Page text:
Next week is Baby Loss Awareness Week. Miscarriage and stillbirth, even in these enlightened times, are still taboo subjects. But not being able to talk about it, just makes a very painful experience even worse. Here is a blog, that I posted as a guest blog last year, that might answer some questions and give a different perspective for those going through it – and for those seeking to support.
The Darkness and Dawn of Miscarriage.
Miscarriage is not the happiest of subject matters but a topic that affects so many people – about one in four pregnancies. I have written this in the hope of answering two questions:
- Why is it quite so upsetting?
- How do I support someone going through this?
I worked in a hospital at the time of my miscarriages. The obstetrician was fantastically supportive and kind, but many of my colleagues said the most appalling things to me; not from malice but from misjudgement. It was really confusing. It was hard enough to get my head around the fact that I had been a mother who had never held or kissed her child. To be subjected to pseudo-medical guesswork was just more than I could bear. After the first miscarriage I went into a form of shock. I was back at work on the Monday, apparently fine. By the Friday I was in pieces and I didn’t really understand why. Now I do understand why but it took a while to work it out.
For those going though miscarriage one of the hardest things to deal with is other people’s reactions. The problem, I believe, is created by a difference of perspective. For friends and family the miscarriage is a medical event – the pregnancy has stopped – but for the hopeful parents, what is lost is not the pregnancy but the baby in their arms. And it is this baby, fully imagined, fully cherished, that is lost. I have many friends who have also had this experience. Loved ones wanting to support but unsure of what to say, and because of their perspective getting it horribly wrong; the very people who should be pouring love and support, just end up pouring more darkness.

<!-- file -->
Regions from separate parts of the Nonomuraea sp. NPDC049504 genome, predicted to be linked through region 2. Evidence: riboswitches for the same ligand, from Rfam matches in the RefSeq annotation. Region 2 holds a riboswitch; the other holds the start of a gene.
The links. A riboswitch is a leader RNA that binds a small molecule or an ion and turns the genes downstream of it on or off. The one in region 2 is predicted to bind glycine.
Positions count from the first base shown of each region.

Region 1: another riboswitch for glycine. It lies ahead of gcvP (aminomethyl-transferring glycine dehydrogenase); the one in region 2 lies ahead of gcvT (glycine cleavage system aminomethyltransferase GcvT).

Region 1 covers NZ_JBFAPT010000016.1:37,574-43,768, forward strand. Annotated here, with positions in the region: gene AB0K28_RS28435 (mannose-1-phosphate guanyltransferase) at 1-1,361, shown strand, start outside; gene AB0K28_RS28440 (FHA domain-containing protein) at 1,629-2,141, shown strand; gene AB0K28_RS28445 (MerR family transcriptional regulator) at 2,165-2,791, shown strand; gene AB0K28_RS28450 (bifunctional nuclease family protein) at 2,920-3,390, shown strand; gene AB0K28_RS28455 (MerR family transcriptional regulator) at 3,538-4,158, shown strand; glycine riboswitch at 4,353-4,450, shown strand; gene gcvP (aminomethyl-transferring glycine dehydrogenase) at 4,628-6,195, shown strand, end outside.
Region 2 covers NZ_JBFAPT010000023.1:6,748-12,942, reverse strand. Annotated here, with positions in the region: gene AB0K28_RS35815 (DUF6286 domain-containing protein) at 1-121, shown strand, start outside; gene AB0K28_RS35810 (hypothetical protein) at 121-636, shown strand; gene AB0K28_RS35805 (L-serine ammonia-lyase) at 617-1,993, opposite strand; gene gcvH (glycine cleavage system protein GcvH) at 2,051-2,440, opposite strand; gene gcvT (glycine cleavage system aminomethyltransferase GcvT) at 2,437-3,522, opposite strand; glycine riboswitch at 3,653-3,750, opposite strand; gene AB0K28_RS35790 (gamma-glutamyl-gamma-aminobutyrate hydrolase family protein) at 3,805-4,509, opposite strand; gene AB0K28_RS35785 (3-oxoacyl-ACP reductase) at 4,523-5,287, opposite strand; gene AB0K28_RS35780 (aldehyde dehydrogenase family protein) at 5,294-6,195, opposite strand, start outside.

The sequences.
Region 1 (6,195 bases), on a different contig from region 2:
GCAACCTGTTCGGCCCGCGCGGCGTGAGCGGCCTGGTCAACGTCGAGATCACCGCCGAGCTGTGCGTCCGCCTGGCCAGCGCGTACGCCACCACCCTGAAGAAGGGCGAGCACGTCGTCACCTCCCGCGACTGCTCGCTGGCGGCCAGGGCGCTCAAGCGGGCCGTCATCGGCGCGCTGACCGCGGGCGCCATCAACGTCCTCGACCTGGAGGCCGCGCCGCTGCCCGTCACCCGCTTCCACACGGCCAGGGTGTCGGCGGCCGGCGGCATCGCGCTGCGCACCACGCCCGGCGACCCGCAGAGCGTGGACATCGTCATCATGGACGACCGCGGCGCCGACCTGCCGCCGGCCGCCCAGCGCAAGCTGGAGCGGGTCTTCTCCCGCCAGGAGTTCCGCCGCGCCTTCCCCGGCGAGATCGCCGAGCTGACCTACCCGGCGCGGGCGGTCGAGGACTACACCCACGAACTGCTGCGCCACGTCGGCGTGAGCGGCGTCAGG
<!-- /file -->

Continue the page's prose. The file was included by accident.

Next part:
So How Do You Be Their Dawn? – for the mothers and their partners.
- Understand that you are helping someone who is grieving (as well as dealing with chaotic hormones and probably having undergone a fairly grim, clinical procedure.)
- Don’t assume that when someone says “I’m fine” that they are. Don’t assume that the “I’m fine” from yesterday is still true today or even in a month’s time.
- Don’t keep going on about it. Don’t get frustrated when they do.
- Do NOT say:
“it was for the best” (it wasn’t – it really, really wasn’t the best)
“at least you have your other child” (they are not consolation prizes)
“well at least you know that you can get pregnant” (this was not a dress rehearsal; this was the real thing.)
- If you notice anyone saying the above, have a word.
- DO say:
“I’m so sorry.”
“How can I help?”
“This is really sad news.”
“I’m sorry that I don’t know what to say.”
- Hug them. Remember to hug the partner; they’re grieving too.
- Help. If you can, turn up and do the washing up, hoovering, making tea for visitors. They’ll be mortified that you did their washing up etc. but will also be relieved that it’s done. You have to play this one really carefully so have empathy dials up to max.
- Turn up with food; my friend Sarah turned up with a casserole and jacket potatoes already cooked and still hot – I just needed to put them on the plate. I sobbed.
- If you are their manager, treat them as you would after any bereavement. Take particular care to remember point 1 and 2.
I had a very spiritual experience a while ago that helped me deal with my own miscarriages. I share that here in the hope that it brings some peace, clarity and hope.
One final point; if this is you then you are not alone. The miscarriage association have a fabulous website. Speak to your friends and family; there will be people close by who have been through exactly what you are going through. Lean on them. Say yes to help. Be difficult. Rage. Love. Grieve.